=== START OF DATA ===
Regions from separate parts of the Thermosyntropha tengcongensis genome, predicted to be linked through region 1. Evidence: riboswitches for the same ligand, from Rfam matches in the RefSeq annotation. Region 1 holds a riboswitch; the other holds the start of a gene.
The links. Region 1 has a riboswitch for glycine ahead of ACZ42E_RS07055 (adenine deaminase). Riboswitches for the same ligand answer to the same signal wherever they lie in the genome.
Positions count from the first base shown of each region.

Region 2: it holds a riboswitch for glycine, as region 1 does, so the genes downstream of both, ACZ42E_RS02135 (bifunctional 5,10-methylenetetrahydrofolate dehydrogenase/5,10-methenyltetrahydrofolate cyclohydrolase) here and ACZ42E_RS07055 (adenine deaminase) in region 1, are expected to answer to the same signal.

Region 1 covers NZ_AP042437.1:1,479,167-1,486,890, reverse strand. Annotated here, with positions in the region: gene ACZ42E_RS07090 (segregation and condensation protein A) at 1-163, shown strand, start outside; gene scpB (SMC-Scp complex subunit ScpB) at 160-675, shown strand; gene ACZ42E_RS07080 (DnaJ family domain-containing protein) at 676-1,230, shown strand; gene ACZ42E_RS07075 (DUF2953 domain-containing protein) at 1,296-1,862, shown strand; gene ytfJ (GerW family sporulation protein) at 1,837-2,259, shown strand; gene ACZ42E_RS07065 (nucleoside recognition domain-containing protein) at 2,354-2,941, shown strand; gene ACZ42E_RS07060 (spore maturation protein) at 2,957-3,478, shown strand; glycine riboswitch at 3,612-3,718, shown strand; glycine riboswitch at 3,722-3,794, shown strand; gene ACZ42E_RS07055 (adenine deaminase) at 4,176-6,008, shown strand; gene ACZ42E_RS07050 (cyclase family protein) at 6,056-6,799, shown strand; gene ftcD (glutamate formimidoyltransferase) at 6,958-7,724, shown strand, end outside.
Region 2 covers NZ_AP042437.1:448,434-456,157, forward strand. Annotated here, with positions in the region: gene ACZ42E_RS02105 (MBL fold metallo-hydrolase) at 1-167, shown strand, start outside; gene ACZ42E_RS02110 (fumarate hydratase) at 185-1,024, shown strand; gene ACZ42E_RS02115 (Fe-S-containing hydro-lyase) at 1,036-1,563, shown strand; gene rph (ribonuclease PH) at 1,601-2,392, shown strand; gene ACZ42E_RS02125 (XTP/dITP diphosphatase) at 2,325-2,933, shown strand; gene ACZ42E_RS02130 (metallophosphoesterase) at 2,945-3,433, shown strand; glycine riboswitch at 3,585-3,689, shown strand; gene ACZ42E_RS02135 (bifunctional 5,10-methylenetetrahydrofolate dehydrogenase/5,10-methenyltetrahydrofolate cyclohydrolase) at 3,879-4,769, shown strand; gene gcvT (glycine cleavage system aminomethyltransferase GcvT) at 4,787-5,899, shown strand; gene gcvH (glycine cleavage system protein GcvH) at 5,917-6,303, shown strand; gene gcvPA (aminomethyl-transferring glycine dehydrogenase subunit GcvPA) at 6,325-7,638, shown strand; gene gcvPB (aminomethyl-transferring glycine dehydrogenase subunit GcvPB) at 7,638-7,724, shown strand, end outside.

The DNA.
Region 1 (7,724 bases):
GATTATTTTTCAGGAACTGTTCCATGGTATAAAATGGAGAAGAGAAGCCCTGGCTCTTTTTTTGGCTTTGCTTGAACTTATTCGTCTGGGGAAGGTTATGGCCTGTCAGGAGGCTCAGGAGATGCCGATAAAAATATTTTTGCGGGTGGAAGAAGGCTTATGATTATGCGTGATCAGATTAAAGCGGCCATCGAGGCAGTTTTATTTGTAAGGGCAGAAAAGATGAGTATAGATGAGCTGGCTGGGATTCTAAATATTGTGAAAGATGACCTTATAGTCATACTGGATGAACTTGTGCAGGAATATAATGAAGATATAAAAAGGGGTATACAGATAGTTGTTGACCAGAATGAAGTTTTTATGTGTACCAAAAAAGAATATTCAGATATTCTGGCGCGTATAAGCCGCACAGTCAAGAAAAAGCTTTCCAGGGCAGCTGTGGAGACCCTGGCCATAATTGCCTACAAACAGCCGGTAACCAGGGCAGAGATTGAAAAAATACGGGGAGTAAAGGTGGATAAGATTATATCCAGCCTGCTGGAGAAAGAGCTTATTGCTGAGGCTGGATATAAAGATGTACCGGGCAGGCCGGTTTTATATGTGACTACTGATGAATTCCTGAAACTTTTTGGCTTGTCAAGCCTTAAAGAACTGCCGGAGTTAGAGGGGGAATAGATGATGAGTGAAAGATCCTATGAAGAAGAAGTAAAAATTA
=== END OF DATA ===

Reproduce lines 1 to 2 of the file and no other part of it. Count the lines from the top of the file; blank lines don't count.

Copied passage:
Regions from separate parts of the Thermosyntropha tengcongensis genome, predicted to be linked through region 1. Evidence: riboswitches for the same ligand, from Rfam matches in the RefSeq annotation. Region 1 holds a riboswitch; the other holds the start of a gene.
The links. Region 1 has a riboswitch for glycine ahead of ACZ42E_RS07055 (adenine deaminase). Riboswitches for the same ligand answer to the same signal wherever they lie in the genome.